A Hadleigh Childhood
our August meeting Colin Stephenson gave a fine performance with a monologue
drawing on memories from his childhood as the Organist’s Son.
Following a succession of themes: fears, betrayals, delights, people
and places, he recalled his early years during and after the war.
sick mother who was never allowed to hold him and died a year after bearing
him was a central theme but his blind father was a principal character in many
of the scenes. A climactic point
was tobogganing down the ‘conch’ in the Winter of 1947. The toboggan went off with his father but without himself,
careering down the steep slope and finishing in a blackberry bush as Colin
watched with a mixture of horror and excitement.
were much lower in those days and a Christmas stocking containing just a lump
of coal, some fruit and two toy buses was a real delight. Toys were always
second-hand except when Dean Downes ran over Colin’s wooden train with his
Armstrong-Siddeley and the replacement was brand new.
mother had hoped he would be either a clergyman or a gardener.
He has fulfilled the latter wish and now counts Cedric Morris plants
among his collection, but at six he was not so impressed with irises on a
Sunday visit to Benton End. However,
not only does he. remember a
peony from when he was the same height as it, but recent tender care has
resurrected that same plant some sixty years later.
As a choirboy he remembers his first solo. When he opened his mouth and no sound came out he was very grateful for the support of a woman in the choir who covered for him, enabling him to recover some voice of his own. Colin was pleased to be able to thank that lady in the audience.
Raydon Airfield had some German prisoner of war workers. Colin contrasted the evil stereotype of propaganda with his experience of a kind German who took him to the cinema. As a slightly older boy we heard how he managed to get into ‘H’ (for horror) films if he appeared to be with an older boy. The thrills he sought in the cinema had a parallel in real life, revealed by his confession that he once placed a lump of wood on the railway line, with some expectation that he would return to find a wrecked train.
Times change, but Colin still sees boys having the same delight he had, swimming in the river.
The church was inevitably a major part of his life, but as important as anything has been the style of language of the Bible and Prayer Book, with its poetic cadences, as Colin demonstrated with a short reading of a collect. Indeed, for the whole length of his talk Colin impressed us with his delivery and cadences.
Colin still lives in Church House, still regards Hadleigh as his hometown, and impressed on us the importance of retaining the serenity and historical character of such a place. This, he said, is what would be imperilled by a supermarket development so close.
In October Glyn Morgan talked to us about the work of Cedric Morris who for 40 years was one of the most celebrated residents of Hadleigh. From 1944 up to Cedric’s death in 1982 Glyn was a frequent pupil at the East Anglian School of Painting and Drawing at Benton End.
He took us through a series of excellent slides of Cedric’s pictures, putting each in the context of his fascinating life story. We couldn’t possibly do justice in this newsletter but Benton End Remembered by Gwynneth Reynolds and Diana Grace, published by Unicorn Press, and available from The Idler is strongly recommended for anyone who missed the meeting. Those who attended will already have been recommended to get hold of a copy.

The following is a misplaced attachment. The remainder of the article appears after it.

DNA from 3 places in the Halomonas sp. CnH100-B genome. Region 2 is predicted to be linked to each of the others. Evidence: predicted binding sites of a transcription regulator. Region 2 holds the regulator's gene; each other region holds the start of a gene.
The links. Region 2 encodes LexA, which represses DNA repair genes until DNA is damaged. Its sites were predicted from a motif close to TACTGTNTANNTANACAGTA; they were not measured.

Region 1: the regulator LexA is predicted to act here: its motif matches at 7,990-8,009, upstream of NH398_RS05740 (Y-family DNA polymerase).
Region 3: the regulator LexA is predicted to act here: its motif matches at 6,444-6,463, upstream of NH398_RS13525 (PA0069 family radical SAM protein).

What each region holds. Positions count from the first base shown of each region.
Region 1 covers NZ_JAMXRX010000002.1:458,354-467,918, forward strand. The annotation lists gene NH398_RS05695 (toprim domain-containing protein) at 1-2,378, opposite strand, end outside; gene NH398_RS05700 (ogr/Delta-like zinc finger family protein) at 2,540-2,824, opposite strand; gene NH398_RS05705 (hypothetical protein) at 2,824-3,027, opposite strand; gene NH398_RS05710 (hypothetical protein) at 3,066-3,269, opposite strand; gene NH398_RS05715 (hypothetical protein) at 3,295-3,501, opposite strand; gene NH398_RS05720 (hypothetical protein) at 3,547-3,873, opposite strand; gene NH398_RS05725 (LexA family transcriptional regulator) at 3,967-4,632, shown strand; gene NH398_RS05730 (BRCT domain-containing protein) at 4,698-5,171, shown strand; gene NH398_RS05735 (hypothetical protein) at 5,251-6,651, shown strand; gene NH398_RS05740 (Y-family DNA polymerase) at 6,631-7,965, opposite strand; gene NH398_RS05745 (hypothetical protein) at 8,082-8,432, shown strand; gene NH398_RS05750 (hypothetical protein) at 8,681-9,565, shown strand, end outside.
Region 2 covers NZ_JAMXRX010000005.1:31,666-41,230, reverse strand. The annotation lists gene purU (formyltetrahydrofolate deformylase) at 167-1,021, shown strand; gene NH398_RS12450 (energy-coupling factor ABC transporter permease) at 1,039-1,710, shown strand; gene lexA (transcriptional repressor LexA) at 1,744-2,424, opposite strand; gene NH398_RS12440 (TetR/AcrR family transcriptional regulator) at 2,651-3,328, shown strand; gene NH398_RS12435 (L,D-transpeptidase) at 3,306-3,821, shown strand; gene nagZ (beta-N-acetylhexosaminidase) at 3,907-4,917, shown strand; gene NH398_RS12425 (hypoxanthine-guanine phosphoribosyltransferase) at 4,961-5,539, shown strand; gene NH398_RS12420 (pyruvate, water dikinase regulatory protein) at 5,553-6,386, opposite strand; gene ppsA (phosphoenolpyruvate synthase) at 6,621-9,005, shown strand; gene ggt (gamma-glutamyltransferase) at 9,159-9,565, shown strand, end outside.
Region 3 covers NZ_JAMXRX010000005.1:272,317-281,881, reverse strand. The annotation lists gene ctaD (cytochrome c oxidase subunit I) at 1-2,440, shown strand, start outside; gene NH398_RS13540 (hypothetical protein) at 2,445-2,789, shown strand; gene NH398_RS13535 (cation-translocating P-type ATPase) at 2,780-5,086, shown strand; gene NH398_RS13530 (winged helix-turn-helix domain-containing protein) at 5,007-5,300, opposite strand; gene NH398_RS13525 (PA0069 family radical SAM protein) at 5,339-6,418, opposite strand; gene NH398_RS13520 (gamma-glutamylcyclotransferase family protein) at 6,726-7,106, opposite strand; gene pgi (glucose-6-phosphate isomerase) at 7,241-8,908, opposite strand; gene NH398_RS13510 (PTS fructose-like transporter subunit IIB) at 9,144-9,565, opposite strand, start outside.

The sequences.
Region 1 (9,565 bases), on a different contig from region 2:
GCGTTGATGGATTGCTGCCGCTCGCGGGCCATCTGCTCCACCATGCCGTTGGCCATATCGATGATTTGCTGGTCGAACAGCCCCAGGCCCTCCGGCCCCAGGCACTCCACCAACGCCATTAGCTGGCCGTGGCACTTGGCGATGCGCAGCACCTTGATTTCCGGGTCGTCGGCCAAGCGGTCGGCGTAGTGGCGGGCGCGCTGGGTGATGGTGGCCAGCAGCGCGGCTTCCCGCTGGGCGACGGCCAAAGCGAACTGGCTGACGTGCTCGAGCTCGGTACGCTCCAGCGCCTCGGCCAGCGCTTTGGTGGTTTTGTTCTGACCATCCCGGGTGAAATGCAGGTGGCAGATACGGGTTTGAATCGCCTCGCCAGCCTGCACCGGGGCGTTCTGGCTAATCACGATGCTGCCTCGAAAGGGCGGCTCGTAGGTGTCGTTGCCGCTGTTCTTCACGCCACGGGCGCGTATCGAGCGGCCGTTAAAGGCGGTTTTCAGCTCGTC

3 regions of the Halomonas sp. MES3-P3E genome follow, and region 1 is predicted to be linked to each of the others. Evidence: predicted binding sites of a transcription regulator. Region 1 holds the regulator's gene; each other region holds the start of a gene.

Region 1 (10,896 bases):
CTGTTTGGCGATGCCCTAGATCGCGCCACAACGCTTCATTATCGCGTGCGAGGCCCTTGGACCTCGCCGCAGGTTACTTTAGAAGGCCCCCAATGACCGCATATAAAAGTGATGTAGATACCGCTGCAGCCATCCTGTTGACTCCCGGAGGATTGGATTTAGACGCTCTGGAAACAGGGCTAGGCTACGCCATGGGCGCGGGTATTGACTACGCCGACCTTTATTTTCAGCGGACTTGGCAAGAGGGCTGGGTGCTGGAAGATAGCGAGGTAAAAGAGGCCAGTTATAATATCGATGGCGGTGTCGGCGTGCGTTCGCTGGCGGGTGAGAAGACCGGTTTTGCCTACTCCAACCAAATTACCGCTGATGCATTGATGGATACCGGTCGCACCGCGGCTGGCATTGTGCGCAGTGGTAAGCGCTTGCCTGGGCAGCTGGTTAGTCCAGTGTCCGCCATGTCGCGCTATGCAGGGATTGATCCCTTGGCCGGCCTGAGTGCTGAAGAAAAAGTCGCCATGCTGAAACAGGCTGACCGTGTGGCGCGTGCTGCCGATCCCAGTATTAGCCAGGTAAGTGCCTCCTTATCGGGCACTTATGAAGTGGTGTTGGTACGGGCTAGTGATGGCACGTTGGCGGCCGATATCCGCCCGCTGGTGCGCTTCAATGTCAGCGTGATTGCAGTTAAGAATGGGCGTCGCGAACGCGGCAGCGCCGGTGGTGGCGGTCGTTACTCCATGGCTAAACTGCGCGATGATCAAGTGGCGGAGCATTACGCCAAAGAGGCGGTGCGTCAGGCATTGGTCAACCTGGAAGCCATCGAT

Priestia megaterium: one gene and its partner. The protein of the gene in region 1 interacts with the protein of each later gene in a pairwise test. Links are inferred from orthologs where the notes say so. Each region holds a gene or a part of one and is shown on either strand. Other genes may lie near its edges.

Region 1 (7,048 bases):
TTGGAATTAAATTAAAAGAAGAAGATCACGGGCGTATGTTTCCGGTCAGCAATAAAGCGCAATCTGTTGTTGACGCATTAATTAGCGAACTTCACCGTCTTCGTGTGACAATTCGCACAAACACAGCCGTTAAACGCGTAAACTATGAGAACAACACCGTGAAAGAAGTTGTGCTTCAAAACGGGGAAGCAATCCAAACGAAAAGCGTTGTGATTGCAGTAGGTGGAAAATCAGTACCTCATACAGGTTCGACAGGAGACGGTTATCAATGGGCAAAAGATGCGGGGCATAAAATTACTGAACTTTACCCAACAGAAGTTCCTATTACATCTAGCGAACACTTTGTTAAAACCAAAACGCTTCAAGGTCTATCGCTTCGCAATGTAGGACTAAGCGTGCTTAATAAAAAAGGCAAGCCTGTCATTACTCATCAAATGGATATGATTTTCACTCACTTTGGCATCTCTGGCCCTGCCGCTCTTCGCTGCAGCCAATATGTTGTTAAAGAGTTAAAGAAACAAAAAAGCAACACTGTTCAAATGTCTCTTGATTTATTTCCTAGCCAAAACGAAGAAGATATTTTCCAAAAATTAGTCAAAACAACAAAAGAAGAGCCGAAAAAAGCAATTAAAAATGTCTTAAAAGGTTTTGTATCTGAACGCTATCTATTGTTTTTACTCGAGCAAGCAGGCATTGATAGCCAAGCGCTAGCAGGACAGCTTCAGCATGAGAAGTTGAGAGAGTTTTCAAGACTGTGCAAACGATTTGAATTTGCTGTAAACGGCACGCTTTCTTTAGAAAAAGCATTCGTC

The Executive Committee has been exploring the possibility of organising more events. These might include visits to other society’s towns: we currently have invitations from Thetford and Hertford. It might include trips to destinations such as Kew, which is a World Heritage Site and home of the National Archives.
If you are interested in this sort of event, or if you have ideas for others please let us know. Even better, if you have the time and energy to help organise an event we would like to set up a small sub-committee to do this. You can contact the Secretary or any other Committee member, as indicated on the back of this newsletter.
On Monday 24th November Clive Paine makes a welcome return to bring to life yet another episode in our local history: Queen Elizabeth's Progresses Through Suffolk, between 1561 and 1578.
You can be sure of a good evening's entertainment from a popular speaker.
All, as usual, in the Old Town Hall at 8.
Not Just Locals
From an 1825
Some young thieves
of London are making an excursion into the country for the sake of profit. On Friday last about 8pm two boys, one
not more than 12 years old were
observed against the window of Mrs Payne, watchmaker of Hadleigh.
A person suspecting they were up to no good told Mrs Payne of it who directly
ordered the shop to be shut up to prevent them robbing her. The boys however
contrived to cut a piece of glass out of the window about 2 inches square and
took out a gold seal and other articles to the value of £4 while the person
was in the act of putting up the shutters, and they walked off undiscovered.
Ipswich Journal March 1825
Married at Raydon after a courtship of twenty years Mr Martin Tricker, merchant and Miss Rachel Scarf of the above place.
Changing Word meanings
A pedestrian (walker)
James Bigmore the Suffolk Pedestrian in Sudbury walked 50 miles in under 9 hours on a half mile piece of ground. A handsome sum was collected.
[This kind of walking is mentioned in various papers
- a way for a poor person to achieve money]